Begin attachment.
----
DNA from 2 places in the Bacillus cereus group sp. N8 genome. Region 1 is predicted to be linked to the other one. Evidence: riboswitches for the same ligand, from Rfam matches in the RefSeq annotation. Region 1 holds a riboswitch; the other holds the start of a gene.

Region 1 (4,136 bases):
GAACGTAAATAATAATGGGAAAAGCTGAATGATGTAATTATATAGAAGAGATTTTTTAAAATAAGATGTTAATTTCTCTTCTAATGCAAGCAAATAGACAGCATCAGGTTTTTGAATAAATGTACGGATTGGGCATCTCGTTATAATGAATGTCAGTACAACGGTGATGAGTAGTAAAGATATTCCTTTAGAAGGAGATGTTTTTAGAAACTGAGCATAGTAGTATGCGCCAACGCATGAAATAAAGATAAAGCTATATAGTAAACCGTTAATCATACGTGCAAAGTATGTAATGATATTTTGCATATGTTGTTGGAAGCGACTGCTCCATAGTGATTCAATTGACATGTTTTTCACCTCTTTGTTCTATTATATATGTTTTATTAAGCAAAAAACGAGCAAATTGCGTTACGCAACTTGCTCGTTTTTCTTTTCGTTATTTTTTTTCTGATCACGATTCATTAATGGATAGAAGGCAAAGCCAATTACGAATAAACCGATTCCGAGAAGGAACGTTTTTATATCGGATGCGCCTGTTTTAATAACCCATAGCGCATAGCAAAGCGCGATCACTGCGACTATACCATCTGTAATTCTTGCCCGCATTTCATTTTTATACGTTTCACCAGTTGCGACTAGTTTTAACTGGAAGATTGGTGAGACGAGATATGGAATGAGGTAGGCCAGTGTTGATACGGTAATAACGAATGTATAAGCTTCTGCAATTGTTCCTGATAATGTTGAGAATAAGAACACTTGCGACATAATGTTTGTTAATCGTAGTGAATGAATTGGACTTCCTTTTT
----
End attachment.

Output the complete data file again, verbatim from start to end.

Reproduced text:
DNA from 2 places in the Bacillus cereus group sp. N8 genome. Region 1 is predicted to be linked to the other one. Evidence: riboswitches for the same ligand, from Rfam matches in the RefSeq annotation. Region 1 holds a riboswitch; the other holds the start of a gene.

Region 1 (4,136 bases):
GAACGTAAATAATAATGGGAAAAGCTGAATGATGTAATTATATAGAAGAGATTTTTTAAAATAAGATGTTAATTTCTCTTCTAATGCAAGCAAATAGACAGCATCAGGTTTTTGAATAAATGTACGGATTGGGCATCTCGTTATAATGAATGTCAGTACAACGGTGATGAGTAGTAAAGATATTCCTTTAGAAGGAGATGTTTTTAGAAACTGAGCATAGTAGTATGCGCCAACGCATGAAATAAAGATAAAGCTATATAGTAAACCGTTAATCATACGTGCAAAGTATGTAATGATATTTTGCATATGTTGTTGGAAGCGACTGCTCCATAGTGATTCAATTGACATGTTTTTCACCTCTTTGTTCTATTATATATGTTTTATTAAGCAAAAAACGAGCAAATTGCGTTACGCAACTTGCTCGTTTTTCTTTTCGTTATTTTTTTTCTGATCACGATTCATTAATGGATAGAAGGCAAAGCCAATTACGAATAAACCGATTCCGAGAAGGAACGTTTTTATATCGGATGCGCCTGTTTTAATAACCCATAGCGCATAGCAAAGCGCGATCACTGCGACTATACCATCTGTAATTCTTGCCCGCATTTCATTTTTATACGTTTCACCAGTTGCGACTAGTTTTAACTGGAAGATTGGTGAGACGAGATATGGAATGAGGTAGGCCAGTGTTGATACGGTAATAACGAATGTATAAGCTTCTGCAATTGTTCCTGATAATGTTGAGAATAAGAACACTTGCGACATAATGTTTGTTAATCGTAGTGAATGAATTGGACTTCCTTTTT